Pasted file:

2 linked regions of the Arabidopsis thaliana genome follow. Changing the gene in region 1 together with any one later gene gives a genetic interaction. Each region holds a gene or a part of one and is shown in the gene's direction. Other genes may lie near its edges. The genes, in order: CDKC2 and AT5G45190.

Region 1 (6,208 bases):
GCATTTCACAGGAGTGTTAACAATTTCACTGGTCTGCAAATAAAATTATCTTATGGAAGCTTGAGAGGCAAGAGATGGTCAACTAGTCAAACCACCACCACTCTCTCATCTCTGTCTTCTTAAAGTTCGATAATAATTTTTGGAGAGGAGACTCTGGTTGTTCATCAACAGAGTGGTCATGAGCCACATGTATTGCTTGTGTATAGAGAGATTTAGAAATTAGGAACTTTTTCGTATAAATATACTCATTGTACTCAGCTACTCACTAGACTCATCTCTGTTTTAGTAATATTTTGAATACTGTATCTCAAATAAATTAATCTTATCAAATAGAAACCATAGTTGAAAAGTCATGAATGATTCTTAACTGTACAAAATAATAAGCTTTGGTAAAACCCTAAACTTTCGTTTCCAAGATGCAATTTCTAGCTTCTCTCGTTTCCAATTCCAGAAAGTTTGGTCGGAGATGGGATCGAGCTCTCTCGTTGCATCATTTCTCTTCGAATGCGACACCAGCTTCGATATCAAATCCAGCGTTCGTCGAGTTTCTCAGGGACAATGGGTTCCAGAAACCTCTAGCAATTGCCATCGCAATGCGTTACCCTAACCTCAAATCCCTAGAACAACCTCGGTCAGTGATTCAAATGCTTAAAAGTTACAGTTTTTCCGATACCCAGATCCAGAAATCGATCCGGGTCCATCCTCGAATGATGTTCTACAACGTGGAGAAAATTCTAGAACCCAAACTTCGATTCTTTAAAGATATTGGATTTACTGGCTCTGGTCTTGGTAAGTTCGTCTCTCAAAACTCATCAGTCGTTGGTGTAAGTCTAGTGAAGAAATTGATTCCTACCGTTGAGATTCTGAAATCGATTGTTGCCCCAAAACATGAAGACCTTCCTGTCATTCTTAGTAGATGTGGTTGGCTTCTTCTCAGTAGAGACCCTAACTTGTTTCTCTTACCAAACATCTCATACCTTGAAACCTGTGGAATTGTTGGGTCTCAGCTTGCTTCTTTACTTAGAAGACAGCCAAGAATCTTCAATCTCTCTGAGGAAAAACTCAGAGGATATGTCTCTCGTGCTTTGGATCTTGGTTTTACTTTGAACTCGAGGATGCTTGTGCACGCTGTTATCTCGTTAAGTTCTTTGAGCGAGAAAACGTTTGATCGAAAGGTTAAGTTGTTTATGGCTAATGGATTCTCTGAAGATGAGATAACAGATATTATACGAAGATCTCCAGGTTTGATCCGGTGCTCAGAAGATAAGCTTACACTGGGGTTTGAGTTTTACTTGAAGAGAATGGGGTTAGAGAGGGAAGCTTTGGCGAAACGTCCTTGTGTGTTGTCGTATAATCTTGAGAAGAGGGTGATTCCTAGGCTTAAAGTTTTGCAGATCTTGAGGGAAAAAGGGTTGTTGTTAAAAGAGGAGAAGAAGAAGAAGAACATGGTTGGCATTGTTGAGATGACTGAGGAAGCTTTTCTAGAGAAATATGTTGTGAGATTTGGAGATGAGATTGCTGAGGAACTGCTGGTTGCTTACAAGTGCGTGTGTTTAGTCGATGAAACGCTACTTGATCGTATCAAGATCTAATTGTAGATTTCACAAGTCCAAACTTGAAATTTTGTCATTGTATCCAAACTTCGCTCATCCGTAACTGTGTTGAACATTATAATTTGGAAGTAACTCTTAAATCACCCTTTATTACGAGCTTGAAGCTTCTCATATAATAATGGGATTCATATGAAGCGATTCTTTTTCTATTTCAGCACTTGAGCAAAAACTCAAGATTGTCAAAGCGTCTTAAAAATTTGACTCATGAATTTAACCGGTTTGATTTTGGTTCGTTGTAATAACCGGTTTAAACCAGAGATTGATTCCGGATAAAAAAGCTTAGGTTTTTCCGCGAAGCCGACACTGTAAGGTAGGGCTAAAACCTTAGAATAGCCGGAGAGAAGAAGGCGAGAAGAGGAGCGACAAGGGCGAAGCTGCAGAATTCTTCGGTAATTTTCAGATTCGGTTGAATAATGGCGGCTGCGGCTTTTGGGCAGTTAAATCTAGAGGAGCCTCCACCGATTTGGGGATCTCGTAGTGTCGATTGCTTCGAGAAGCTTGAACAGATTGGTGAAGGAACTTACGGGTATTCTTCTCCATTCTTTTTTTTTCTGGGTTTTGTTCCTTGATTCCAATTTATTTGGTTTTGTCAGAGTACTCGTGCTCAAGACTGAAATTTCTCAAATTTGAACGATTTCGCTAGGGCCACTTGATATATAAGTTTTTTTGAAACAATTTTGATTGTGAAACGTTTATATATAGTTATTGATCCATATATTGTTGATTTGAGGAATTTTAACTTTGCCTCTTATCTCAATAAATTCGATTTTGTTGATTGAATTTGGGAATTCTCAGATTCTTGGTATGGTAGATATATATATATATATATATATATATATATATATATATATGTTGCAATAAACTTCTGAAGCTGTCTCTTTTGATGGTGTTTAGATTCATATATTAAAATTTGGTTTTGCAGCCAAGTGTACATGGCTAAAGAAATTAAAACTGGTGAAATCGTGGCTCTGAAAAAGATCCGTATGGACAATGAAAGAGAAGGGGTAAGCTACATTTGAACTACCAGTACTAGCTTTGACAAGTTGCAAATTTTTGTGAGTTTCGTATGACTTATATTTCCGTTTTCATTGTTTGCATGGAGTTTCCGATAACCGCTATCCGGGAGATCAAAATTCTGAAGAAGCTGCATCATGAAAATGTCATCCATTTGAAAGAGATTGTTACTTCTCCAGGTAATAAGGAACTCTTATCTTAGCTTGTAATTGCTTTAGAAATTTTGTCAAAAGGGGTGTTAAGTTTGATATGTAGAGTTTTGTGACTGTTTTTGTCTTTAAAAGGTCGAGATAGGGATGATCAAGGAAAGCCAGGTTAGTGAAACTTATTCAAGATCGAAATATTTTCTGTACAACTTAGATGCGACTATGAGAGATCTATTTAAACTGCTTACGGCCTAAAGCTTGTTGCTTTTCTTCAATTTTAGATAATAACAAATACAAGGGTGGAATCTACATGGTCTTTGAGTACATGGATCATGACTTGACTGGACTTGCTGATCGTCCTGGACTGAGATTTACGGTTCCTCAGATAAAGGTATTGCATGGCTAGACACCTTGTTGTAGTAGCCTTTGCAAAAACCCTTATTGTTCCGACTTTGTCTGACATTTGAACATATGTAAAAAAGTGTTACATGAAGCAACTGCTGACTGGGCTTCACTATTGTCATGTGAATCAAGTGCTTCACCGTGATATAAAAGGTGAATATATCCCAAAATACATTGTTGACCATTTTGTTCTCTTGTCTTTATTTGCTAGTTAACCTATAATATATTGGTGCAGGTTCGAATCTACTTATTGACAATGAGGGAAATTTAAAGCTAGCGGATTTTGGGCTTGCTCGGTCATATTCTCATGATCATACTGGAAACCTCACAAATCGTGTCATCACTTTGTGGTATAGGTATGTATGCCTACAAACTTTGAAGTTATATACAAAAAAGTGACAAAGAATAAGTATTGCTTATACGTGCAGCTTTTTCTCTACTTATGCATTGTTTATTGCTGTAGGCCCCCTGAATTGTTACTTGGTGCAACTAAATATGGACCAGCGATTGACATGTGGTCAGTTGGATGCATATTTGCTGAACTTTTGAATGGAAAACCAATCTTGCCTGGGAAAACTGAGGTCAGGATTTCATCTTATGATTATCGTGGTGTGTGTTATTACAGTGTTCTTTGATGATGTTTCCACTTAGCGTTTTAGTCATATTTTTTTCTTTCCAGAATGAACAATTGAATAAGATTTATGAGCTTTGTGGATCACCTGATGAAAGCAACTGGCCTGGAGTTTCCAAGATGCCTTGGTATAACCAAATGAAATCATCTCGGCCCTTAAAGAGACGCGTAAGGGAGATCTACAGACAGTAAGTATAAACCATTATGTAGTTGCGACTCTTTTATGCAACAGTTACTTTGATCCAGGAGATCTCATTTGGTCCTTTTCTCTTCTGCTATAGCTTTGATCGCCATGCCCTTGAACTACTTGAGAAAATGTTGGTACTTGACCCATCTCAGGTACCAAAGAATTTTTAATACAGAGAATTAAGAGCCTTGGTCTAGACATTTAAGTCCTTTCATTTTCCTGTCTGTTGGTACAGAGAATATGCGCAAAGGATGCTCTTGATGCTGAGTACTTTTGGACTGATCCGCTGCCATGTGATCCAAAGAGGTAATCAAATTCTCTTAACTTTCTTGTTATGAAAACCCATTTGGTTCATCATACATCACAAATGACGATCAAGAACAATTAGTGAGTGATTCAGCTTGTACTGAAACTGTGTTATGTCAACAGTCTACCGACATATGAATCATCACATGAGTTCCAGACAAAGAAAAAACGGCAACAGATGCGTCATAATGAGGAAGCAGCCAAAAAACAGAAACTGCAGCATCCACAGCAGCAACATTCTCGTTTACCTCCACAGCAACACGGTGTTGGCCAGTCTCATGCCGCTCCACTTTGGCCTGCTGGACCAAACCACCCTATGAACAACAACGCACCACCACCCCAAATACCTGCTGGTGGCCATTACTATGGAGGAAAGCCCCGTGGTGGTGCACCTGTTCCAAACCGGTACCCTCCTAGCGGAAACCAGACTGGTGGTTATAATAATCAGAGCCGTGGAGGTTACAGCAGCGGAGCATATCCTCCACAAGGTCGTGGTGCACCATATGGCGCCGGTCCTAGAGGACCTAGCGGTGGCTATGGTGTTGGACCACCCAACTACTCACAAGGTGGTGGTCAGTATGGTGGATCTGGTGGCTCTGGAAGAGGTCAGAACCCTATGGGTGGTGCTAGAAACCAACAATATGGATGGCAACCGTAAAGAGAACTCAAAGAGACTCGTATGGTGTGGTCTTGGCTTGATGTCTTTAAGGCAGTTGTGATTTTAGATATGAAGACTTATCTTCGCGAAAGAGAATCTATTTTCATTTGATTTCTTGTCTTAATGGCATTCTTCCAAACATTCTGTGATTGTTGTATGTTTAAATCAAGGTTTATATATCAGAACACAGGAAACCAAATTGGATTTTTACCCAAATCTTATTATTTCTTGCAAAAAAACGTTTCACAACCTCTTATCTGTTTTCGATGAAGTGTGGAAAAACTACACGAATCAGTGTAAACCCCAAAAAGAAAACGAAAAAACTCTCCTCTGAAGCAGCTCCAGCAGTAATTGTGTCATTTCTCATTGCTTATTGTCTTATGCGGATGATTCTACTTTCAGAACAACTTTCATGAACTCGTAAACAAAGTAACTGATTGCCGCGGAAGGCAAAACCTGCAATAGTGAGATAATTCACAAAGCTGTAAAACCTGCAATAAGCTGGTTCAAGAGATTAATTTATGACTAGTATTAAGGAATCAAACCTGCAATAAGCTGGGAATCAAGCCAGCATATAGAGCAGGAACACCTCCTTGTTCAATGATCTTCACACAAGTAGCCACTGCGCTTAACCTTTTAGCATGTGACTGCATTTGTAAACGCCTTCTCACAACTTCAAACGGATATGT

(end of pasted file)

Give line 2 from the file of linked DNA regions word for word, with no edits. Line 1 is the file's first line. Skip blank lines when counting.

Region 1 (6,208 bases):